Atomic Weapons Establishment buys supercomputer

25 Aug 2010 View Comments
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Supercomputers are capable of processing speeds of over one Petaflop

The Atomic Weapons Establishment (AWE), an organisation which provides and maintains nuclear warheads for the Trident programme, has purchased a third large-scale supercomputer from UK-based IT provider Bull.

Named Blackthorn, this supercomputer will work alongside two other large-scale Bull supercomputers, named Willow, supplied to AWE earlier this year.

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The latest addition is more powerful and is designed to process very large projects, while the Willows will continue working on several smaller projects.

Blackthorn is one of the first supercomputers in the world to use Intel's latest six core Xeon Westmere chip, and comprises 2160 processors in 1080 blades with 750TB of storage. The system can deliver 145 teraflops (trillions of calculations per second). It is believed to be one of the most powerful supercomputers in the UK.

By contrast, the new supercomputer at Southampton University, to date the fastest university-owned supercomputer in the UK, is capable of just 72 teraflops. The fastest supercomputers in the world manage just over one petaflop – 1000 trillion calculations per second.

Ken Atkinson, AWE’s HPC strategy manager commented that the system's resilience was of paramount importance.

"Clearly the performance of the supercomputer was important, but the key for us is its resilient design, which we have tested thoroughly," he began. "We are going to use Blackthorn for large projects which could take several days or even weeks to complete. It was therefore fundamentally important to us that the supercomputer had no single point of failure so it could survive a problem in, say, one of its disks, without the whole computer breaking down."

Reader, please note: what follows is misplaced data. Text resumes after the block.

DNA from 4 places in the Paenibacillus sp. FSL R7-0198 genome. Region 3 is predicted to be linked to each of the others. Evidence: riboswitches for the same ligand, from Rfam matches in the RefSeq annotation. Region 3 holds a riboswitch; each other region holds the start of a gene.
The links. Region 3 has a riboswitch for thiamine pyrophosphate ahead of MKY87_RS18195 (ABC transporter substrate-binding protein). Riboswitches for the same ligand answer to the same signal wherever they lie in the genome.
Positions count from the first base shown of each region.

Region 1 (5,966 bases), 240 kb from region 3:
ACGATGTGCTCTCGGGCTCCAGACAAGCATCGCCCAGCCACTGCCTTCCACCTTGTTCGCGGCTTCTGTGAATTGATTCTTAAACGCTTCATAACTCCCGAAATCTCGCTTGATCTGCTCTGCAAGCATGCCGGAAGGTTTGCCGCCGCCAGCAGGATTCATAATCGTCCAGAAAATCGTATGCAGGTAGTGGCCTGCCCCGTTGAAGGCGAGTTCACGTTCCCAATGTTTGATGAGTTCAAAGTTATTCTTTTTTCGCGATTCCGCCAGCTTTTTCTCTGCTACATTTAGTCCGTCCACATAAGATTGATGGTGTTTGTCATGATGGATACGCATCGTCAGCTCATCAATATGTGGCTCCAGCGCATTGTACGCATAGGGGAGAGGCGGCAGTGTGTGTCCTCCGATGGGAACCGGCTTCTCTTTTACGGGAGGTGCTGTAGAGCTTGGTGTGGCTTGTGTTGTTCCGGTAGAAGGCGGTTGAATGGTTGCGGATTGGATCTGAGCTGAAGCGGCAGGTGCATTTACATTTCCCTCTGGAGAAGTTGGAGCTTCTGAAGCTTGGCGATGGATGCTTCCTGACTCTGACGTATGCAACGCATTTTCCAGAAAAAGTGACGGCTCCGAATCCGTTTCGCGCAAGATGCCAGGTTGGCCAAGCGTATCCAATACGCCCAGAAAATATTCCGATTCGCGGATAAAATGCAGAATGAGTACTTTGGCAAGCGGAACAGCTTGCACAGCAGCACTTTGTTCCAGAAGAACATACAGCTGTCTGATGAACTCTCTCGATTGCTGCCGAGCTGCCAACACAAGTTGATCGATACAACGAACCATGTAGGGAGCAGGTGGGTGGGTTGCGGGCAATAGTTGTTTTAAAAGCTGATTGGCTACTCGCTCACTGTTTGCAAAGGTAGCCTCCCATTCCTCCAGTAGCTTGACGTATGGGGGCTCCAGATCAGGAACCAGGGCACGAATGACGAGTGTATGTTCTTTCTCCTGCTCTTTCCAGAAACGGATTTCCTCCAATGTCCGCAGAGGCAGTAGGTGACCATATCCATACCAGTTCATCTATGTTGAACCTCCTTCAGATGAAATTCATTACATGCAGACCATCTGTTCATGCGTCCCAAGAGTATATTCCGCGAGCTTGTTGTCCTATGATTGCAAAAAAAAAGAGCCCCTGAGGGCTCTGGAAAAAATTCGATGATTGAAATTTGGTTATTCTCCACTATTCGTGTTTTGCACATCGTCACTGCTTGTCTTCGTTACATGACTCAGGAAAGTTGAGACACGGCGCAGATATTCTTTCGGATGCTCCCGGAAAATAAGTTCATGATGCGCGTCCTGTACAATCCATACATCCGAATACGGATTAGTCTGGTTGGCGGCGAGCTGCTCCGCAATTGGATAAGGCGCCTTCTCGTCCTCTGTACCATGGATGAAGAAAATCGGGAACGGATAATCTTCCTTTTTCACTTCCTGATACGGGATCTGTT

The system's green credentials were also important to AWE. John Dolphin, computing facilities manager at AWE, said: "Blackthorn has a power consumption, under load, of 380KW which easily beats the 500KW target the organisation had set Bull. This means that the incoming machine is three to four times more powerful than the supercomputer it is replacing, yet it consumes half the electricity."

Fabio Gallo, vice president and director of extreme computing solutions at Bull said: "As ever with a supercomputer the skill has come in ensuring all the components work together in harmony at great speed. We are confident that the combination of the Blackthorn and Willow systems will support AWE’s exacting computing demands for processing complex projects while providing maximum reliability."

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